I’m dubious whenever I see a product labelled as “gaming”. A cynical person could see it as an easy opportunity for an obscene price mark up, like that fancy $100 designer label on a $10 shirt. A more optimistic person could see it as an easy way to distinguish the product as one for a more ‘hardcore’ audience – a serious product for a serious gamer, someone probably more serious than you. Me? I see it and say “what kind of gaming?” The needs of someone who plays MMOs are different from those of someone who plays online shooters, or indie platformers, or turn based strategy games.

So what does the BenQ XL2720T 120Hz gaming monitor do to earn the “gaming” tag? Quite a lot, actually.

In the box we have the usual stuff you would expect – the monitor and stand, power cord, D-Sub and DVI-D dual link cables, a USB cable, a quick start guide, and CD with drivers and manuals. Additionally, you will find a plastic screen protector, made to drape over the assembled monitor. There is also a strange wedge-shaped contraption with a scroll wheel and four buttons – BenQ are calling this the S Switch. More on that later.

The whole kit is easily assembled, with the base twisting onto the stand, and the monitor clipping into the stand simply. The inputs on the back of the monitor themselves, however, are not in the most convenient place to access. I found myself having to pick the monitor up and move it around quite a bit to get access to the DVI-D input, and plugging in the S Switch was just plain cruel. Once plugged in, cable management is handled by an oval cut-out in the bottom of the stand, allowing for all the necessary cables to run through it, which is a pleasant touch. Luckily, the two downstream USB ports and the headphone jack are located on the left hand side of the panel, making for much easier access.

Positioning the screen is simple and comprehensive, allowing users to find their optimal display location and angle. You can tilt the screen up or down with ease, and there’s a decent range of motion – the manual states between -5 and +20 degree range. You can swivel the screen left or right up to 45 degrees each way. Adjusting the height is a simple process of moving it up or down – no locking mechanisms necessary, which makes vertical motion simple, although whether it will keep its height after years of use is unknown. The display can also be rotated up to 90 degrees, allowing for a slightly canted view, the ability to level off the monitor on an uneven surface, or to use the monitor in portrait mode.

The rear of the panel has a reflective surface. A carry handle is located on the top of the stand. Visible are the red headphone hook and hole for cable management.

The rear of the panel has a reflective surface. A carry handle is located on the top of the stand. Visible are the red headphone hook and hole for cable management.

It’s also quite portable despite its considerable 7.5kg weight, with a handle on the top of the stand and a Kensington lock on the back. You can port it about assembled with the screen protector, or break it down quickly using a quick release button for the panel on the stand and a thumb screw on the bottom of the base. You will also find a removable headphone hook pre-installed on the back of the stand.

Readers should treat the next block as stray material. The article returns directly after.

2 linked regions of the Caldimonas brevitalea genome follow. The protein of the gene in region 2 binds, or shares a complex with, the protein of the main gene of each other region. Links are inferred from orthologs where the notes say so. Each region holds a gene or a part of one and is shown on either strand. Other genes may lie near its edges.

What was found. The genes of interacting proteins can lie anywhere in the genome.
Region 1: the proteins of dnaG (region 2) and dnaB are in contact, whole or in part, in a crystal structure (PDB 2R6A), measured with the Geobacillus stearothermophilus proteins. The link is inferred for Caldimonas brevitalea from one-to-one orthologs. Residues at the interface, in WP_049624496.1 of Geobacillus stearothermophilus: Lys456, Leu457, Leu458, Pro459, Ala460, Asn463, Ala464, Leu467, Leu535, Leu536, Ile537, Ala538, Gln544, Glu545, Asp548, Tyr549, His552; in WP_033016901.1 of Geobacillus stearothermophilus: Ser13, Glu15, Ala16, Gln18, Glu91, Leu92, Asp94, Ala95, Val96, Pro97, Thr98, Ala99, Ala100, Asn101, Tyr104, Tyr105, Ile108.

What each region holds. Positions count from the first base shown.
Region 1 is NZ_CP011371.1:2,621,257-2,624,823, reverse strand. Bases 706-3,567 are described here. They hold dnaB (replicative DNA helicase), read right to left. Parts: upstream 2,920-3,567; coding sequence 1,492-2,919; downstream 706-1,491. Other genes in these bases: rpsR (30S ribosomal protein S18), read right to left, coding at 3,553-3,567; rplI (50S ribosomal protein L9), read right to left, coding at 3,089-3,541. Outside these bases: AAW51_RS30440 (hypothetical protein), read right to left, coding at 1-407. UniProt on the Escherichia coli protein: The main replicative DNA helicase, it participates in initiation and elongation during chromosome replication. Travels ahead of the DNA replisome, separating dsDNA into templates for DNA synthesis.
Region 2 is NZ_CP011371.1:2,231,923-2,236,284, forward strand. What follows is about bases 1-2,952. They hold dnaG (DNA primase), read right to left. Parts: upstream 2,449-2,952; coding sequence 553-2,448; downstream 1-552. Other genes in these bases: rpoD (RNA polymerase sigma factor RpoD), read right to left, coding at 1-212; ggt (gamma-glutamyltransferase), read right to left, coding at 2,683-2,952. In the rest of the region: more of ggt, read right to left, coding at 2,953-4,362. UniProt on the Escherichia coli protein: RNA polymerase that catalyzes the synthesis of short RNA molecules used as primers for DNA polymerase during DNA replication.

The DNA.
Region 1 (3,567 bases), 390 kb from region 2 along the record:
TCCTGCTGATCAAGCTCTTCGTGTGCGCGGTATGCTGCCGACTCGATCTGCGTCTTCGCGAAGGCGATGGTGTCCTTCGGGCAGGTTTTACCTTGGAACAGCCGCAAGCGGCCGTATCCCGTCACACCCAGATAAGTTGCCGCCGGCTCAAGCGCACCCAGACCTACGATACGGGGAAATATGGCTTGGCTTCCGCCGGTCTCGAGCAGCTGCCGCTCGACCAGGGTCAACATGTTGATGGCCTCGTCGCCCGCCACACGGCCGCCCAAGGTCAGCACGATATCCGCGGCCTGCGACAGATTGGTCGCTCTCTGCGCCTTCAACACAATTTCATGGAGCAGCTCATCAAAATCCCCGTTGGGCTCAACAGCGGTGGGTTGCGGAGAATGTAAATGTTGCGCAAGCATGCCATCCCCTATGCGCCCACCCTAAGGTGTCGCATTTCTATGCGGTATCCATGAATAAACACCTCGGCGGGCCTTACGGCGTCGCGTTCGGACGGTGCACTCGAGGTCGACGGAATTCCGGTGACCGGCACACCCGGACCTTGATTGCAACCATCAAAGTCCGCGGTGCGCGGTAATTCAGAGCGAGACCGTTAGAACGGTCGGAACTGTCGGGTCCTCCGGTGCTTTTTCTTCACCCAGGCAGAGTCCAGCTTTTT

Aesthetically, the complete setup looks very nice. The black with red accent colour scheme is elegant. Matte black dominates, with the inside of the oval hole laced with shiny red. The headphone hook is also red, although you’ll rarely see it. Managing the cables cleans the setup up, adding to the sleek look. The S Switch carries the black and red colour scheme, with matte black buttons with red markings, and a shiny black strip on the right side.

The bezel is interesting. The panel deep-set within the bezel, set straight back with no angle. Luckily, the inside of the bezel is not reflective, so distracting light reflection is not really an issue. The bezel is perhaps a little thick, but not abnormally so. Most notable, is the complete lack of buttons on the bezel.

That’s right – there are no buttons on the top, sides, or bottom of the monitor. Instead, control of the monitor settings is handled through touch buttons. Five white LED lights are located up the right side of the monitor, and one power light. Touching an LED (or the side of the monitor next to the LED) acts like traditional OSD control buttons, giving you control over the monitor settings. Touching the power LED turns the monitor on or off. The touch controls are assumedly to make changing OSD settings easier by not fumbling around for out of the way buttons. In reality, it makes it inconveniently easy. I found the move towards touch input completely unnecessary and occasionally inconvenient as I unintentionally brushed against the touch areas while moving the monitor or things beside the monitor. It looks and sounds nice in theory, but I would have preferred traditional buttons.

Which brings us to the S Switch. This mouse-like contraption that plugs into the back of the monitor allows for complete control of the OSD settings, as well as the quick switching between three pre-saved profiles. You can completely customise each of the three profiles as much as you want and save them to the buttons. The implementation of the S Switch controller is very welcome, since it’s much easier to manipulate the OSD settings via the S Switch than to use the fiddly touch buttons. The OSD settings themselves are more advanced than what you usually get. Basic options allow control over brightness, contrast, sharpness, gamma, and colour. BenQ have built in their own tech for further enhancement, like their generally unremarkable Senseye and AMA features which you are free to forget about. There’s a Smart Scaling system in place that allows you to change the aspect ratio and screen size between a few presets if you so desire. Better is the Black eQualizer system, which brightens dark areas on screen, and can be tweaked to your liking. Out of the box the display settings are adequate, but a dedicated tweaker will want to go deep into the settings to customise the picture to their taste.